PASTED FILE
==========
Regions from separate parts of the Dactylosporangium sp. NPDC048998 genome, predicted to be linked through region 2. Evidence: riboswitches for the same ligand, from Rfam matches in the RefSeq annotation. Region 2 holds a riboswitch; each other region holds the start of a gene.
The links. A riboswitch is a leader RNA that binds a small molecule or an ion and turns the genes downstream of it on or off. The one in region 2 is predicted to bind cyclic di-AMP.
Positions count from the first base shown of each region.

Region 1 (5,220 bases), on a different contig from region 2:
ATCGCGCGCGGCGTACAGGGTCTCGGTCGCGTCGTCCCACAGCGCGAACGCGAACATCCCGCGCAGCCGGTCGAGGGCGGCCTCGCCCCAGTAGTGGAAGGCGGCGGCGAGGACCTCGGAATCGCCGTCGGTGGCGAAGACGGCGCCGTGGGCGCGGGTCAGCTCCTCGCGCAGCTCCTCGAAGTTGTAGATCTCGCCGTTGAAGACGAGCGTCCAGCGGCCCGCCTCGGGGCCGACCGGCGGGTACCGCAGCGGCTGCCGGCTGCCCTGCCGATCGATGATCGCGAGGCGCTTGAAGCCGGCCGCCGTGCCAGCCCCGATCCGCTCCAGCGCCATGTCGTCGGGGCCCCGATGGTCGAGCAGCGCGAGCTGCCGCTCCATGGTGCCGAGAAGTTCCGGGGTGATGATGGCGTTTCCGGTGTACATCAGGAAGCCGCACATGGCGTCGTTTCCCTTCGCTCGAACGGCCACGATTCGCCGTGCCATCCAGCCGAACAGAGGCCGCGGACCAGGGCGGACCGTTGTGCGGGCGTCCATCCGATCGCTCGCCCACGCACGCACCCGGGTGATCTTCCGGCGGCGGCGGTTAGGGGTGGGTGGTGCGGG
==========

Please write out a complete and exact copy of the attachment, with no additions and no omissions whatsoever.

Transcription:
Regions from separate parts of the Dactylosporangium sp. NPDC048998 genome, predicted to be linked through region 2. Evidence: riboswitches for the same ligand, from Rfam matches in the RefSeq annotation. Region 2 holds a riboswitch; each other region holds the start of a gene.
The links. A riboswitch is a leader RNA that binds a small molecule or an ion and turns the genes downstream of it on or off. The one in region 2 is predicted to bind cyclic di-AMP.
Positions count from the first base shown of each region.

Region 1 (5,220 bases), on a different contig from region 2:
ATCGCGCGCGGCGTACAGGGTCTCGGTCGCGTCGTCCCACAGCGCGAACGCGAACATCCCGCGCAGCCGGTCGAGGGCGGCCTCGCCCCAGTAGTGGAAGGCGGCGGCGAGGACCTCGGAATCGCCGTCGGTGGCGAAGACGGCGCCGTGGGCGCGGGTCAGCTCCTCGCGCAGCTCCTCGAAGTTGTAGATCTCGCCGTTGAAGACGAGCGTCCAGCGGCCCGCCTCGGGGCCGACCGGCGGGTACCGCAGCGGCTGCCGGCTGCCCTGCCGATCGATGATCGCGAGGCGCTTGAAGCCGGCCGCCGTGCCAGCCCCGATCCGCTCCAGCGCCATGTCGTCGGGGCCCCGATGGTCGAGCAGCGCGAGCTGCCGCTCCATGGTGCCGAGAAGTTCCGGGGTGATGATGGCGTTTCCGGTGTACATCAGGAAGCCGCACATGGCGTCGTTTCCCTTCGCTCGAACGGCCACGATTCGCCGTGCCATCCAGCCGAACAGAGGCCGCGGACCAGGGCGGACCGTTGTGCGGGCGTCCATCCGATCGCTCGCCCACGCACGCACCCGGGTGATCTTCCGGCGGCGGCGGTTAGGGGTGGGTGGTGCGGG